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A group of US researchers created an edible wrapper made of casein, perfect for single-serve packages.
Imagine you’re walking down the street and you feel like eating a candy. You find one in your pocket, unwrap it, and realize there’s no trash can in sight for miles. According to some scientists, you should (and could) just eat the candy wrap.
The circular economy sometimes takes unexpected turns. The idea of replacing traditional plastic food packaging with edible film is not exactly new. However, researchers at the U.S. Department of Agriculture (USDA) believe they have made a significant breakthrough in terms of enhancing the performance characteristics of such materials creating a film made of milk proteins.
The team of researchers led by Peggy Tomasula and Laetitia Bonnaillie used casein, a specific milk protein, mixing it with salts and citrus pectin to produce a strong and moist-resistant material that looks similar to cling film, but is fully edible.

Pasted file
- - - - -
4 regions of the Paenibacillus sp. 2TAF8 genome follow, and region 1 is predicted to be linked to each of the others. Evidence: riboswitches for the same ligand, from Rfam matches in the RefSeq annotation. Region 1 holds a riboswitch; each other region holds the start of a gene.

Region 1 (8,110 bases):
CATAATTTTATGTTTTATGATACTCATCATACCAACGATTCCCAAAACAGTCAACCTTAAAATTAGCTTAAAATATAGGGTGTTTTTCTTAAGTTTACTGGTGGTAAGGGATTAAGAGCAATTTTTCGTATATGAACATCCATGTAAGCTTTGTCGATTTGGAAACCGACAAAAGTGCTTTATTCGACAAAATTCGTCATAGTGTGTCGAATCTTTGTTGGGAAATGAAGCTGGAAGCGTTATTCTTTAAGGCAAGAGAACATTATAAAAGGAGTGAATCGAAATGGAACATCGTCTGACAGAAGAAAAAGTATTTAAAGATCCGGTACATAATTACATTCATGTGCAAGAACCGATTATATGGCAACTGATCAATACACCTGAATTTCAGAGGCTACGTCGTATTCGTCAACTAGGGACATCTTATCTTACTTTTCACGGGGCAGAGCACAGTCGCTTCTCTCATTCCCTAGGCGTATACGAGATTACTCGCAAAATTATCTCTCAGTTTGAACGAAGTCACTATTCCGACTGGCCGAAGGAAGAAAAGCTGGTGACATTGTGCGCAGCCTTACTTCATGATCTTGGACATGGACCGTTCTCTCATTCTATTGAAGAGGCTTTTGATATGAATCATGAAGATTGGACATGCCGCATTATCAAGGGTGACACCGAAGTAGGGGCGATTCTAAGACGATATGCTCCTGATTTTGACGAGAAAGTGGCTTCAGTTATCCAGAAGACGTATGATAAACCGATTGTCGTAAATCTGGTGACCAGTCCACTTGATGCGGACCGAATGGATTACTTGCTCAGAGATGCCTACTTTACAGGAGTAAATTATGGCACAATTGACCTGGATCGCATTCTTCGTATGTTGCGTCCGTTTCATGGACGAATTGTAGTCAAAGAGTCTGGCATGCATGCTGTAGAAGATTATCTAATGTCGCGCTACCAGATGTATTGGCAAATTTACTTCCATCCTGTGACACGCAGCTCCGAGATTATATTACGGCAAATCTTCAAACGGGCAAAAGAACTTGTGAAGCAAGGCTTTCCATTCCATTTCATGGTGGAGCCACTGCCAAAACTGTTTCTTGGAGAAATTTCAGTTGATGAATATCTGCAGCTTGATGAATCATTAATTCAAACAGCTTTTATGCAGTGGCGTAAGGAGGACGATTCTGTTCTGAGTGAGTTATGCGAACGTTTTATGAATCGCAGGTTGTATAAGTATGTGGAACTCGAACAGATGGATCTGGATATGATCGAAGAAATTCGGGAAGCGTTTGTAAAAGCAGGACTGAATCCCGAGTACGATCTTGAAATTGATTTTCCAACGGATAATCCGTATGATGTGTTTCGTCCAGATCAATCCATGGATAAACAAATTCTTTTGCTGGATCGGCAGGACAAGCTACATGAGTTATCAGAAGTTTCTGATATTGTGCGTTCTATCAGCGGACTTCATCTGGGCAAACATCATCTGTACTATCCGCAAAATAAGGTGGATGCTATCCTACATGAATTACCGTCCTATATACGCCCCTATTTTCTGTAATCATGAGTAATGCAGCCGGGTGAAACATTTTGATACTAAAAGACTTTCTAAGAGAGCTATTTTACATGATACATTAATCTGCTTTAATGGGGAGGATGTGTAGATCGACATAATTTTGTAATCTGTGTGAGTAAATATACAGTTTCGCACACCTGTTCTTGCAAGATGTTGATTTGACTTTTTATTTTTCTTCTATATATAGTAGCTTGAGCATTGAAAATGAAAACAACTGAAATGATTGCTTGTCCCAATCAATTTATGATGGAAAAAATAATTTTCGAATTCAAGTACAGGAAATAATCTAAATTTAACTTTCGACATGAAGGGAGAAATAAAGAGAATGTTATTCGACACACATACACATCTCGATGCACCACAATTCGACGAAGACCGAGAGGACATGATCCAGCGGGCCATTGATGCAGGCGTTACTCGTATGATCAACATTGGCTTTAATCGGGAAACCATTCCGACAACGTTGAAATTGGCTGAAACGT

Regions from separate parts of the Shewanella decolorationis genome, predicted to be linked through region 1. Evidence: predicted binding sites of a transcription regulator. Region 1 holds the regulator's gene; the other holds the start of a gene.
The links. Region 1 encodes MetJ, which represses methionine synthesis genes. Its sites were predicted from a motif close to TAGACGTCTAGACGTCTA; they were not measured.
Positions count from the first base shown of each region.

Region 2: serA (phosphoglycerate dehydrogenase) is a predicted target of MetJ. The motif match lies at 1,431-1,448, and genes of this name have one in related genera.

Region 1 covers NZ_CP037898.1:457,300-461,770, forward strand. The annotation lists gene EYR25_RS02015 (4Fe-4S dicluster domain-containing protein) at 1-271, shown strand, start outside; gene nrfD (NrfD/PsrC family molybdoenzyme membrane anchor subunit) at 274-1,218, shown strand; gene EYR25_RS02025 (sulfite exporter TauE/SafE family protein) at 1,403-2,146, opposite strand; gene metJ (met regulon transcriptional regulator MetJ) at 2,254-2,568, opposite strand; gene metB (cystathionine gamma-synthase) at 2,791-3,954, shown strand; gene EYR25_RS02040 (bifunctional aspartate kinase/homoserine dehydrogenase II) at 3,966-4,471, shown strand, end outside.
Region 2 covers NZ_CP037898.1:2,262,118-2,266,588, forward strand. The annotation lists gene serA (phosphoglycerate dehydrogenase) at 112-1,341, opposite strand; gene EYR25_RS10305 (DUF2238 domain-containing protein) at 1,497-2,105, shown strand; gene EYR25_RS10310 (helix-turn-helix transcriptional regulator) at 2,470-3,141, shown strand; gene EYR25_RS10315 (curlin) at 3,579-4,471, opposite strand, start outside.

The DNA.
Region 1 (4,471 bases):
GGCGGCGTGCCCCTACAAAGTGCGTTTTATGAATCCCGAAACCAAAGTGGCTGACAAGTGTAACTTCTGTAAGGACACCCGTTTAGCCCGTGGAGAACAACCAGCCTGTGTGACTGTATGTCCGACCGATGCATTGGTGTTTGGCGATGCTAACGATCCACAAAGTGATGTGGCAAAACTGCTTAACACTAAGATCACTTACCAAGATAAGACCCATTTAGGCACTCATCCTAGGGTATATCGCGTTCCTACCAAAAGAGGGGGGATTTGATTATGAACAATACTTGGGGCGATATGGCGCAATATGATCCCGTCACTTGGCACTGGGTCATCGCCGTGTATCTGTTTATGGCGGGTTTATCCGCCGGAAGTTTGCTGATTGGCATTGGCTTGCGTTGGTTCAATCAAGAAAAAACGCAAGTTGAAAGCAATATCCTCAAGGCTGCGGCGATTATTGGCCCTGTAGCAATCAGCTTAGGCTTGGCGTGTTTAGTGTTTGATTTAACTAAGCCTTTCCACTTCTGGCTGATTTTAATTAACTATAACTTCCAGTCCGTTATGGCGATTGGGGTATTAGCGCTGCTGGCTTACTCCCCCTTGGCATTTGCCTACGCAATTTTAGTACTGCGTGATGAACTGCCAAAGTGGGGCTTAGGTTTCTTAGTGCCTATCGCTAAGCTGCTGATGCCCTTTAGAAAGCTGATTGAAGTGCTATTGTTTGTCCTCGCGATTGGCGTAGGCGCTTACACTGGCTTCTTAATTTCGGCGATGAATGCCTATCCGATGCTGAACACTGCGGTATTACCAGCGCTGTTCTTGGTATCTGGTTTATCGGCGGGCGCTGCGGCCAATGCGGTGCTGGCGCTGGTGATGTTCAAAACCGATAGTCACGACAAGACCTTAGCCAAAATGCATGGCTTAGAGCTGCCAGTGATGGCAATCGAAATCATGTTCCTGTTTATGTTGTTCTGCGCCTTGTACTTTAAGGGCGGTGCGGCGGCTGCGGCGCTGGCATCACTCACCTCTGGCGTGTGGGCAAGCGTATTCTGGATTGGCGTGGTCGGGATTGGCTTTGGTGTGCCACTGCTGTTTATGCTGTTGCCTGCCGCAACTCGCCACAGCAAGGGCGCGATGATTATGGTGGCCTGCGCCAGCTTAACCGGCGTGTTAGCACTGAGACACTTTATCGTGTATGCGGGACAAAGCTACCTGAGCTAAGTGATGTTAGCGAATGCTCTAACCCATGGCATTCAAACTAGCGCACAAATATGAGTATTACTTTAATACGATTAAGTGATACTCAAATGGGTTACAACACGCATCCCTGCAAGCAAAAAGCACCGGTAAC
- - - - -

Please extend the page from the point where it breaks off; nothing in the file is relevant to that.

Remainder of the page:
The new film is not as stretchy as regular plastic wrapping, but it is resistant enough to make package products. The researchers also claim that the casein film is several hundred times better at keeping oxygen away from food than currently marketed plastic solutions. This is a significant advantage compared with the current biodegradable alternatives in the marketplace.
The initial market opportunity for this kind of food wrappers appears to be in single-serve packages, things like cheese slices, meats and other smaller snacks. This solution would allow to reduce immensely the plastic waste deriving from these products, which have a very short life.
The only serious problem connected to this novel product is its economic feasibility. It is not clear whether casein has the potential to become convenient and cost competitive on an industrial scale. The last problem, of course, will be to convince consumers not to leave anything, not even a piece of food wrap, in their plate.
Source: Circulate News